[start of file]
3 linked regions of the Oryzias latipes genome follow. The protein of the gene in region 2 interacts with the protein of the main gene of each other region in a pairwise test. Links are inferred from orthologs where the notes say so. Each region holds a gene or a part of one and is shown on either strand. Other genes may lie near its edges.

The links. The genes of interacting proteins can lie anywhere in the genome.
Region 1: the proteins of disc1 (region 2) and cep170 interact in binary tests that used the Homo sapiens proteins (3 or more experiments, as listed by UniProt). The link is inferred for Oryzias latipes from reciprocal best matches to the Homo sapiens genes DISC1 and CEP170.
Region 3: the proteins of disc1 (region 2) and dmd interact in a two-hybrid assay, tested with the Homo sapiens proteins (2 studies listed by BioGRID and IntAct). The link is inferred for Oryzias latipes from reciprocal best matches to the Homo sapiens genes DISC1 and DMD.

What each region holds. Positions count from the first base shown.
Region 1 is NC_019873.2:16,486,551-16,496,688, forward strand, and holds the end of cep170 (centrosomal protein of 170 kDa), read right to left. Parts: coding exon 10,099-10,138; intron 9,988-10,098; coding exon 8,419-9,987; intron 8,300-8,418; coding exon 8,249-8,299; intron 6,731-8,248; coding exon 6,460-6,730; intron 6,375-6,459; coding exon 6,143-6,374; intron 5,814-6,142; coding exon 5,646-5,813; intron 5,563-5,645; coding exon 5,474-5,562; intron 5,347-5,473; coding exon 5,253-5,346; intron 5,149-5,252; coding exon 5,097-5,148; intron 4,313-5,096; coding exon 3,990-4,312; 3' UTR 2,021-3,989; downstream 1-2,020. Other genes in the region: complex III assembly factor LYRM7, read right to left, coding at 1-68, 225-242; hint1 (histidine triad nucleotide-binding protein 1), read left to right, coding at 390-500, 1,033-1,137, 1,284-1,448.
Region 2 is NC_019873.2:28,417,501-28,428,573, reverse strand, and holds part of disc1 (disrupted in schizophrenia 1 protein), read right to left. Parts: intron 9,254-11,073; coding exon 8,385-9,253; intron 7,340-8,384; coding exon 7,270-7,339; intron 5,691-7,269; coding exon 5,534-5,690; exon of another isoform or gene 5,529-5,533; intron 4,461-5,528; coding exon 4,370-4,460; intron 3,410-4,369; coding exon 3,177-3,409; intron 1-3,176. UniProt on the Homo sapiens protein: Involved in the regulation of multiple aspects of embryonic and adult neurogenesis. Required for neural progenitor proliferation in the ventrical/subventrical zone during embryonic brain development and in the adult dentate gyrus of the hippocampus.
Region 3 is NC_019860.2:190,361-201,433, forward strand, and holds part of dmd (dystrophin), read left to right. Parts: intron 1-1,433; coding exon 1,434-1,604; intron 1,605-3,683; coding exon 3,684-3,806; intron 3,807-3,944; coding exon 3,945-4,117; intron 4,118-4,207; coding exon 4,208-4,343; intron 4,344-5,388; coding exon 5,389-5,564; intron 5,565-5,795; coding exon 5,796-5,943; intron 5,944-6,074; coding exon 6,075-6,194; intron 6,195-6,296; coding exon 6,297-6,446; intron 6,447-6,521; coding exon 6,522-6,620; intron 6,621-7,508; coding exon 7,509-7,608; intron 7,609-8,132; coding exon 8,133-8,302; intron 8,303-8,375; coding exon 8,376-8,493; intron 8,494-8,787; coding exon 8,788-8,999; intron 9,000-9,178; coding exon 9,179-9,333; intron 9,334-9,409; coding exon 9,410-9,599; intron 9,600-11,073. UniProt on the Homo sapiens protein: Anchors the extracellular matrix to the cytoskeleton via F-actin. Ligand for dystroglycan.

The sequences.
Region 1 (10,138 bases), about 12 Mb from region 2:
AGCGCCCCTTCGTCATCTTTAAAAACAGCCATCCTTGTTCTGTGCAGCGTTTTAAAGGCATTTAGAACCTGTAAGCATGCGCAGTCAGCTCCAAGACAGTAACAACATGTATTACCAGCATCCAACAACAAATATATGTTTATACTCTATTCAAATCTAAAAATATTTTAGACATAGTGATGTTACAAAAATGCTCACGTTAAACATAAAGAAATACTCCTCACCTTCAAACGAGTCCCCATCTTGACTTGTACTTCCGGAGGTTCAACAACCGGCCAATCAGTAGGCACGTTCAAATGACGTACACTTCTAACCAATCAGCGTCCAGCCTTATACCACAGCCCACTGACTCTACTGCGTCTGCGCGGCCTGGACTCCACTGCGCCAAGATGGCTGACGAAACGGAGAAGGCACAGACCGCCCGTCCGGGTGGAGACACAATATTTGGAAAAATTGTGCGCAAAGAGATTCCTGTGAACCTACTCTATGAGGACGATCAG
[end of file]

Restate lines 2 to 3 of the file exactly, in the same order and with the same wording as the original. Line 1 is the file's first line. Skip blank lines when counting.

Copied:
The links. The genes of interacting proteins can lie anywhere in the genome.
Region 1: the proteins of disc1 (region 2) and cep170 interact in binary tests that used the Homo sapiens proteins (3 or more experiments, as listed by UniProt). The link is inferred for Oryzias latipes from reciprocal best matches to the Homo sapiens genes DISC1 and CEP170.